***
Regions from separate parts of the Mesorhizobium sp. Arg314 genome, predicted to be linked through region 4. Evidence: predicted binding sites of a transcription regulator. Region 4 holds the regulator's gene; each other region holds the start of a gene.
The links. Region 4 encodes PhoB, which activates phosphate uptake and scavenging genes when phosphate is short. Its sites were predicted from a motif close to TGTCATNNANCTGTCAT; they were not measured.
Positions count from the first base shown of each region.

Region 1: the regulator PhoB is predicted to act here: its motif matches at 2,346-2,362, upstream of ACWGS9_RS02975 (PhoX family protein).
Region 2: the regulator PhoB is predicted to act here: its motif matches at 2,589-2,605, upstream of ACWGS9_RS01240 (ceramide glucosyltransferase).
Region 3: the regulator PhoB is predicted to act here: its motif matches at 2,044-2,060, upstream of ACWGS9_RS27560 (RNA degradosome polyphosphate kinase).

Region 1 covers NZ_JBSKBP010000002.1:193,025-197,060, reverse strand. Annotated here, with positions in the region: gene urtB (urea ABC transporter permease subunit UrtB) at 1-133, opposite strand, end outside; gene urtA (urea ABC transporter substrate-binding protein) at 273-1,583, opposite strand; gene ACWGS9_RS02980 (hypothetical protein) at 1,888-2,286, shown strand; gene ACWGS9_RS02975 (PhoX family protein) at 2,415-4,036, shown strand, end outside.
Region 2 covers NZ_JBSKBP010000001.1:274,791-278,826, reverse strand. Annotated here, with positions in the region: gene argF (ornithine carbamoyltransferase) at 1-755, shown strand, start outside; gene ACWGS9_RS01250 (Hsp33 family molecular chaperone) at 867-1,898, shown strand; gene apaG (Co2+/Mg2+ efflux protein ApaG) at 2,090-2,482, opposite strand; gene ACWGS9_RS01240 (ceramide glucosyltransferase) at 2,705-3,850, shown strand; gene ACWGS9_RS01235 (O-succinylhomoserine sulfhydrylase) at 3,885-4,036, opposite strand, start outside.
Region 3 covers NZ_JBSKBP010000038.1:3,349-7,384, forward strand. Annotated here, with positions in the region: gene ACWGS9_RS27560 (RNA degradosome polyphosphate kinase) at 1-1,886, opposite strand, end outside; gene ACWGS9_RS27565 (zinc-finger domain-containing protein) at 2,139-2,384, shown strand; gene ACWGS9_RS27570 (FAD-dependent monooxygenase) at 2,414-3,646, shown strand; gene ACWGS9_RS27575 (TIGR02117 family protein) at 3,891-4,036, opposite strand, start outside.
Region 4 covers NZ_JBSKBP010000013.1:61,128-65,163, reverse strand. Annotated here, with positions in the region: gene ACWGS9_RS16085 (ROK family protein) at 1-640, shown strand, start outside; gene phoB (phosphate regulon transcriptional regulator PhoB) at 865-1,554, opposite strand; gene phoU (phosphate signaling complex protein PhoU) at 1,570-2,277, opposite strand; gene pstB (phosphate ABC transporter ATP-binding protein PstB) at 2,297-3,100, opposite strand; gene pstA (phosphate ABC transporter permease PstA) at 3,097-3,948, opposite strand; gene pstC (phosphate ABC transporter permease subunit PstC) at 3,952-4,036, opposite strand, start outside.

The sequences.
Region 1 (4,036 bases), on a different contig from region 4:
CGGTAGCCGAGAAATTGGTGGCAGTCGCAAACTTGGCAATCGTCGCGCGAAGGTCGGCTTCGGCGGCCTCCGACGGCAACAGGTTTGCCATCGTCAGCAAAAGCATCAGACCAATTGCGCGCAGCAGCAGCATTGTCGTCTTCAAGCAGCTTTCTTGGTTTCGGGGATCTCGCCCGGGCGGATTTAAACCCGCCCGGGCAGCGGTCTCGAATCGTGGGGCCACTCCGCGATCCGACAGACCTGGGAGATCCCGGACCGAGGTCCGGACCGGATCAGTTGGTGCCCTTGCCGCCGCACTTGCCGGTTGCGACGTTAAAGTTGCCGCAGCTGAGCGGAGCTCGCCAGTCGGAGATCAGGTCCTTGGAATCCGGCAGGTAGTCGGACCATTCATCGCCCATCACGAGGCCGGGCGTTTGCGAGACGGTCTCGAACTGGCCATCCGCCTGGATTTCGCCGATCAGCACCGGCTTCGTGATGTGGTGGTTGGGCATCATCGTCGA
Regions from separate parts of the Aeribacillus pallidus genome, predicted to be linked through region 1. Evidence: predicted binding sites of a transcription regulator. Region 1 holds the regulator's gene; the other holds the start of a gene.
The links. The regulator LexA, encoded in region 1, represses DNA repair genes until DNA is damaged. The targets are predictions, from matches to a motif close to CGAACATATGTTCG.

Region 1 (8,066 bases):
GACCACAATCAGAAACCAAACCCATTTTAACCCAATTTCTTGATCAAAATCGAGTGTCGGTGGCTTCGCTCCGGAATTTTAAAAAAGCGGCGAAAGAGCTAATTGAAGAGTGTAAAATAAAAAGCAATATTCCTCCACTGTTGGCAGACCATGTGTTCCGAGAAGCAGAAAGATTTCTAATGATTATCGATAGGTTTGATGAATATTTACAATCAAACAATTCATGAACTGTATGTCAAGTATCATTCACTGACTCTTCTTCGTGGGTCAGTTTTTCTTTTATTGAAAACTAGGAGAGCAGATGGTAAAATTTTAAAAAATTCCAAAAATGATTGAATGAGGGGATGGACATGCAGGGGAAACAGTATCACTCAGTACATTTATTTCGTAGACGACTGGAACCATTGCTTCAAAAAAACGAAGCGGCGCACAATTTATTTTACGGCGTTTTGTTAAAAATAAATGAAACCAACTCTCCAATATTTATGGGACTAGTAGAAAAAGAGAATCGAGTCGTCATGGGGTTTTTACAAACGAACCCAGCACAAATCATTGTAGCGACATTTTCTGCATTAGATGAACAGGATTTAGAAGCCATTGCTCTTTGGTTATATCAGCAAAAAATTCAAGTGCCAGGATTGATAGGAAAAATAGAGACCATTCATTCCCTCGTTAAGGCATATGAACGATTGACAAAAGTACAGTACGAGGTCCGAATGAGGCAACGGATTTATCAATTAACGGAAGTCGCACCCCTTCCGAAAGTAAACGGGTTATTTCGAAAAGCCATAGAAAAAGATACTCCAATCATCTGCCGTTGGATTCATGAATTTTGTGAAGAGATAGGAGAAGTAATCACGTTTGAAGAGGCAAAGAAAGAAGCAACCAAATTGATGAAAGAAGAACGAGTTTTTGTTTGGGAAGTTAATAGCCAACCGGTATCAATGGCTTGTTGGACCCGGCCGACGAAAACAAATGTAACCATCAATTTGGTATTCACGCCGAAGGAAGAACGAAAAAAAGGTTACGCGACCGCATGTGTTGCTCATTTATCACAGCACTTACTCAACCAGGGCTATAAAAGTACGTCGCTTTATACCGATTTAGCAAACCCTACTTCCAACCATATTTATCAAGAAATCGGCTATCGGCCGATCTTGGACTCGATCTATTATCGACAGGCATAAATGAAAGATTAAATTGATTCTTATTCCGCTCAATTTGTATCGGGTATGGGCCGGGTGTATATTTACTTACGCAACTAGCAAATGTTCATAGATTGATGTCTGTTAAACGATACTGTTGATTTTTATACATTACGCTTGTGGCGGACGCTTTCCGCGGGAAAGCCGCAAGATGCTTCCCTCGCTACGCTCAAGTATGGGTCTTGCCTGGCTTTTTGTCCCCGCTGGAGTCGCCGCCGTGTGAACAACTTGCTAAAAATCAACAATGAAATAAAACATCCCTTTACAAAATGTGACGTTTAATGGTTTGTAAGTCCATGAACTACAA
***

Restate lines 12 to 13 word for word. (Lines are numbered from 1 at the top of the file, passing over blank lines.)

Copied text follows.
Region 1 (4,036 bases), on a different contig from region 4:
CGGTAGCCGAGAAATTGGTGGCAGTCGCAAACTTGGCAATCGTCGCGCGAAGGTCGGCTTCGGCGGCCTCCGACGGCAACAGGTTTGCCATCGTCAGCAAAAGCATCAGACCAATTGCGCGCAGCAGCAGCATTGTCGTCTTCAAGCAGCTTTCTTGGTTTCGGGGATCTCGCCCGGGCGGATTTAAACCCGCCCGGGCAGCGGTCTCGAATCGTGGGGCCACTCCGCGATCCGACAGACCTGGGAGATCCCGGACCGAGGTCCGGACCGGATCAGTTGGTGCCCTTGCCGCCGCACTTGCCGGTTGCGACGTTAAAGTTGCCGCAGCTGAGCGGAGCTCGCCAGTCGGAGATCAGGTCCTTGGAATCCGGCAGGTAGTCGGACCATTCATCGCCCATCACGAGGCCGGGCGTTTGCGAGACGGTCTCGAACTGGCCATCCGCCTGGATTTCGCCGATCAGCACCGGCTTCGTGATGTGGTGGTTGGGCATCATCGTCGA